Cymbidiums like a slightly acid potting mix that provides good drainage. Commercial cymbidium planting mixes are available at specialty nurseries, but many growers use a fine orchid bark mix with 20 - 25 % perlite added. Sand, coarse peat and redwood bark or shavings are often added to improve the water retention in inland locations. Straight seedling orchid bark (1/8 to 1/4 inch) or medium orchid bark can also be used. Larger grades of bark will require more frequent watering, but there is less risk of overwatering.
Cymbidiums generally need to be repotted about every three years under normal conditions. Cymbidiums should be repotted just after the old blooms have fallen off. If the old mix is broken down, the plant should be repotted as soon as possible to minimize root rot. Broken down mix tends to hold too much water and will reduce the air movement around the roots which often causes the older roots to die back. Vigorous plants will often outgrow the pot and may even break the pot. When a cymbidium fills the pot and starts to grow against the edge, it should be repotted even if the mix is not broken down. Pot-bound cymbidiums will often be underwatered which can reduce the vigor and blooming capability.
When dividing and repotting, try to keep divisions with 3 or 4 green bulbs and perhaps one backbulb if you can. Select a pot large enough to allow 3 years growth. For most cymbidiums, a pot which allows 2 inches of room all around the plant is the proper size. Miniature cymbidiums will require smaller pots with less room for growth. Divide plants by breaking apart at the natural divisions. If necessary, use a sterilized knife to cut the rhizome and separate the bulbs. Clean the old potting mix from the roots and remove any dead or damaged roots. Dead or damaged roots can encourage root rot in the new mix. Place a mound of moist potting mix in the center of the pot. Spread the roots over the mound of mix and work mix in among the roots. Do not ball the roots in the center of the pot. The lower 1/3 of the bulbs should be covered with mix. Tap the pot firmly on the potting bench to help settle the mix around the roots and press the mix firmly around the edge of the pot with a potting stick (I use an old broken hammer handle or a piece of 1/2 or 3/4 inch PVC pipe). The mix should be tight in the pot, not loose. Mix that is too loose in the pot will not provide enough support for the roots and also tends to decompose more rapidly.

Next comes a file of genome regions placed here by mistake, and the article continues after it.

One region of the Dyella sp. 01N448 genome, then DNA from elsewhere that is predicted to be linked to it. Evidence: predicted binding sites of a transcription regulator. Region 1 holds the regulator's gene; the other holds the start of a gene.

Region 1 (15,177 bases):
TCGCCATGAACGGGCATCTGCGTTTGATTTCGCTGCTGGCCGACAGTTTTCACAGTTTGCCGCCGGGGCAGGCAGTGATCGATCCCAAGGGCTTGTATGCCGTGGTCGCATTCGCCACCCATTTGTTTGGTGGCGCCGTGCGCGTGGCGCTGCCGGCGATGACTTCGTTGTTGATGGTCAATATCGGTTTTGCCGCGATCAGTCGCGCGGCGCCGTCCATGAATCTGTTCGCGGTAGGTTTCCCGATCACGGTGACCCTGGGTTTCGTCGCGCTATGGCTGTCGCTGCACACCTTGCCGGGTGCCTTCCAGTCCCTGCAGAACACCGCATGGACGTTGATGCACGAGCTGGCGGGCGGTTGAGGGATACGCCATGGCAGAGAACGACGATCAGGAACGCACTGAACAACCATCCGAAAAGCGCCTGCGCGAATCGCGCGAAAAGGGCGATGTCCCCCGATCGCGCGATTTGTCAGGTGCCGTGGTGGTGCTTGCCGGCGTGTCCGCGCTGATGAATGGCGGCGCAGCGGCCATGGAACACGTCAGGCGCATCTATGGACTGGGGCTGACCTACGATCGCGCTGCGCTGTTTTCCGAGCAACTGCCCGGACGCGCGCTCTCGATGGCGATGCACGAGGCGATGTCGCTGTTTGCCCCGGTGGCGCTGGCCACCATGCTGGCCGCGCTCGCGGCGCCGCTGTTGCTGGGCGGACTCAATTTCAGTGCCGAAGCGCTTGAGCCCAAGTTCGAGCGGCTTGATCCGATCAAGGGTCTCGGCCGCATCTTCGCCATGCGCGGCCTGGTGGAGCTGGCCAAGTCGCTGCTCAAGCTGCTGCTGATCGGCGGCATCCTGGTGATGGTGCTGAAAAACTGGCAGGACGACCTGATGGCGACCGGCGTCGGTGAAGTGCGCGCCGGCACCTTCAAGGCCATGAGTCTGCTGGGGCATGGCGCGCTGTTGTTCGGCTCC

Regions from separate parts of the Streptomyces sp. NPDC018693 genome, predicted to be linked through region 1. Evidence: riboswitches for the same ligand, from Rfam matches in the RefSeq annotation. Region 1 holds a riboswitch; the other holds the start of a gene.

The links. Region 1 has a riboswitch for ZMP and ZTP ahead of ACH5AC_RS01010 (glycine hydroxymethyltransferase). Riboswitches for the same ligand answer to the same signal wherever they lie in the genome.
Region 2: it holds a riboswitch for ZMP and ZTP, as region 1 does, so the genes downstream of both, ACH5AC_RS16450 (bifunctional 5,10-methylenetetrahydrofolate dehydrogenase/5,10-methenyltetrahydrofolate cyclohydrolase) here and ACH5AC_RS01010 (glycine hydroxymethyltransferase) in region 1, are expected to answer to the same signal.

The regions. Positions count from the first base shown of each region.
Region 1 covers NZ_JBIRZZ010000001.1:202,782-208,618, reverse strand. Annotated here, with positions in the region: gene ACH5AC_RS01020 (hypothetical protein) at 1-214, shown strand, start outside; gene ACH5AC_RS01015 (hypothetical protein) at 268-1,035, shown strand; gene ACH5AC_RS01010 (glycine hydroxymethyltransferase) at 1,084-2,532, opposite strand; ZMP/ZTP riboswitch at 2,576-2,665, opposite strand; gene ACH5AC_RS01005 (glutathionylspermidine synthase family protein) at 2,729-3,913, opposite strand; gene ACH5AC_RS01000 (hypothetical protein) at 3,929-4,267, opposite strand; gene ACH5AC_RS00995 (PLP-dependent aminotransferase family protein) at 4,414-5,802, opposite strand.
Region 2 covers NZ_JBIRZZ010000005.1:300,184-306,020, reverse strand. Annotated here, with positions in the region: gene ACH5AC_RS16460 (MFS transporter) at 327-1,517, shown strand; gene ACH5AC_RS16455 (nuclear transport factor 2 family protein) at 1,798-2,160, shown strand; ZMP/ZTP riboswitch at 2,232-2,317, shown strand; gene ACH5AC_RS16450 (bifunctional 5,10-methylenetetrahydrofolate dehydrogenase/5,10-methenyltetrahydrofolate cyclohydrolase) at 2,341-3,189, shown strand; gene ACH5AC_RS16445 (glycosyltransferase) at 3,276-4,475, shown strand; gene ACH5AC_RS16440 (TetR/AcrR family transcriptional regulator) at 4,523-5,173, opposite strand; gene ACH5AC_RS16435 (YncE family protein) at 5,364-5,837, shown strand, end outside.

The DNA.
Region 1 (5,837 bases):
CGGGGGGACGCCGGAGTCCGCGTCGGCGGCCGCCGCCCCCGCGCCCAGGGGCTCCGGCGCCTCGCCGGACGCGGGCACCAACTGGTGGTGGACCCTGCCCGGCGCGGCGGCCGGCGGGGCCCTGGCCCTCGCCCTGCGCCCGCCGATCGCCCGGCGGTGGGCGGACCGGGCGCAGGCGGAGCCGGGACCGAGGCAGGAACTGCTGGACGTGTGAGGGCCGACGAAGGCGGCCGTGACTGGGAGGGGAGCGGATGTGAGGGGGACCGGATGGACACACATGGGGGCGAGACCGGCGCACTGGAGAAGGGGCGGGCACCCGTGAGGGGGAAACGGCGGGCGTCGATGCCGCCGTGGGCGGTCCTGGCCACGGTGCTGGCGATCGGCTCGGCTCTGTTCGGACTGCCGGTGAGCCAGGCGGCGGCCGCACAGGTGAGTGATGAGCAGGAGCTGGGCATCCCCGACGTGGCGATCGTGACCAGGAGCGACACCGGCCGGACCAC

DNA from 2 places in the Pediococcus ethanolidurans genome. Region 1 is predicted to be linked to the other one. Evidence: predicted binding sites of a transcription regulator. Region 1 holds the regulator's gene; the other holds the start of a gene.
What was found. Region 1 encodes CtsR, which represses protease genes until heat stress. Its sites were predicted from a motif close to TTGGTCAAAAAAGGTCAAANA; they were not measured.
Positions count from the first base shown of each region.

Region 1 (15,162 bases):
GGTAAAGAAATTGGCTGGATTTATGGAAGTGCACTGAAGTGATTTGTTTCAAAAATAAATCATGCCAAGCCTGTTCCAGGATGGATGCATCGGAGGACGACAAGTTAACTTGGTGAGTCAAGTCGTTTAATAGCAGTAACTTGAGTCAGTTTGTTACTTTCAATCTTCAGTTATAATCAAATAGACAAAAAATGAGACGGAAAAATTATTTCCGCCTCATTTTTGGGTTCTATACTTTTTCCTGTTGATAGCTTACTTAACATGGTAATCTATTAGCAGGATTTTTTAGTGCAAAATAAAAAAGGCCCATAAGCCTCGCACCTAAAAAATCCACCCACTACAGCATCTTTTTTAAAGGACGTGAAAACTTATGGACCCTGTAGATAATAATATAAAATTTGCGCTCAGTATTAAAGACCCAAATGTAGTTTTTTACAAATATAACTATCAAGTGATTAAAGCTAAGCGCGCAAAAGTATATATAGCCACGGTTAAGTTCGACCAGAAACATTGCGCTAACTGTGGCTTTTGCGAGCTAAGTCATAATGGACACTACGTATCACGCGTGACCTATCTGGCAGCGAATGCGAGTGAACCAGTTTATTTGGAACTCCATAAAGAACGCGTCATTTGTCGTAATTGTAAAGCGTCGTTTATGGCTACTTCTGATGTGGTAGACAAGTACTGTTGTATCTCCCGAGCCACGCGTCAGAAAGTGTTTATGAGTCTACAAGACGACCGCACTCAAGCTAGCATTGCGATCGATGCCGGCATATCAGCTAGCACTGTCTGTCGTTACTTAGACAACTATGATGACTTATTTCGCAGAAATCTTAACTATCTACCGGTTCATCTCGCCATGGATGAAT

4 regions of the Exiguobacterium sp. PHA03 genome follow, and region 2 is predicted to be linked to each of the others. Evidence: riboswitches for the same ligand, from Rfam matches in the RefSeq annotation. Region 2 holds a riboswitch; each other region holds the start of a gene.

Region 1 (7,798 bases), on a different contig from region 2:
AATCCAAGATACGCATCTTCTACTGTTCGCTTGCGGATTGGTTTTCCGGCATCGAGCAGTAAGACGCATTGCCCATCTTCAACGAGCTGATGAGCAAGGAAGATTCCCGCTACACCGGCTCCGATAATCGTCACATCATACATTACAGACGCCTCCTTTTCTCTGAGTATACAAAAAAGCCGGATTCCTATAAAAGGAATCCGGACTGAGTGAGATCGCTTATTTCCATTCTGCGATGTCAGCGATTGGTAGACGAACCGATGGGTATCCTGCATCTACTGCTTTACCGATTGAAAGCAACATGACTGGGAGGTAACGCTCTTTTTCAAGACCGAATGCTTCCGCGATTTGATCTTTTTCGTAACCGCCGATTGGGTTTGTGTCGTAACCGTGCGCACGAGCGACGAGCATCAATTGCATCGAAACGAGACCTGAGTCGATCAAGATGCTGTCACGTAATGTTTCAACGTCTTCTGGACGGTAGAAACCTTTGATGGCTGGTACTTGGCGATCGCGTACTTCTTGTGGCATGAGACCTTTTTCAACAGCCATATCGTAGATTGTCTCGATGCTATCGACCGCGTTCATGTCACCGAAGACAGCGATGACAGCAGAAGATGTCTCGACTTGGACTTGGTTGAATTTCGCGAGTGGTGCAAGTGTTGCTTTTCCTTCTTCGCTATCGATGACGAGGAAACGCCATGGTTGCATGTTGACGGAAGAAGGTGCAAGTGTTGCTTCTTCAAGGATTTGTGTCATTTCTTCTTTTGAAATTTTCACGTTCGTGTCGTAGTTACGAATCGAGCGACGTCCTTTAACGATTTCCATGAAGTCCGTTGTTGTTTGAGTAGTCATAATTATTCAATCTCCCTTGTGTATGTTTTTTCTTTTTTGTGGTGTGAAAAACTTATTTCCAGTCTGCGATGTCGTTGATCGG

All potting tools, knives or shears and potting sticks should be sterilized after each plant to prevent the transmission of disease. Tools may be sterilized by flaming with a propane torch or by soaking in a 50% clorox solution or a saturated solution of tri-sodium phosphate (TSP) for a few minutes. Don't forget to wash your hands with soap and water also, including under the fingernails, or preferably use disposable gloves and use new ones for each plant. Your hands can transmit disease from one plant to another the same as dirty tools. Plants should be handled or divided on a clean surface. Several layers of newspaper can be spread on the work surface and any that are dirty or wet should be discarded after working with each plant.
After dividing and repotting, the plants should be placed in an area with heavier shade than normal, and should be kept cool and slightly on the dry side for several weeks. This encourages the growth of new roots into the new medium. We water the repotted plants after a day or so in the new mix, and water the first time with a dilute solution of Physan or Naccosan, which is a bactericide and fungicide, to help reduce the likelihood of fungal or bacterial disease in the newly repotted plant. Watering with a dilute solution of Subdue may also help control disease after repotting. Use of an anti-transpirant as a spray or drench after dividing and repotting may help reduce the moisture stress on a plant, but we do not find it necessary under our conditions.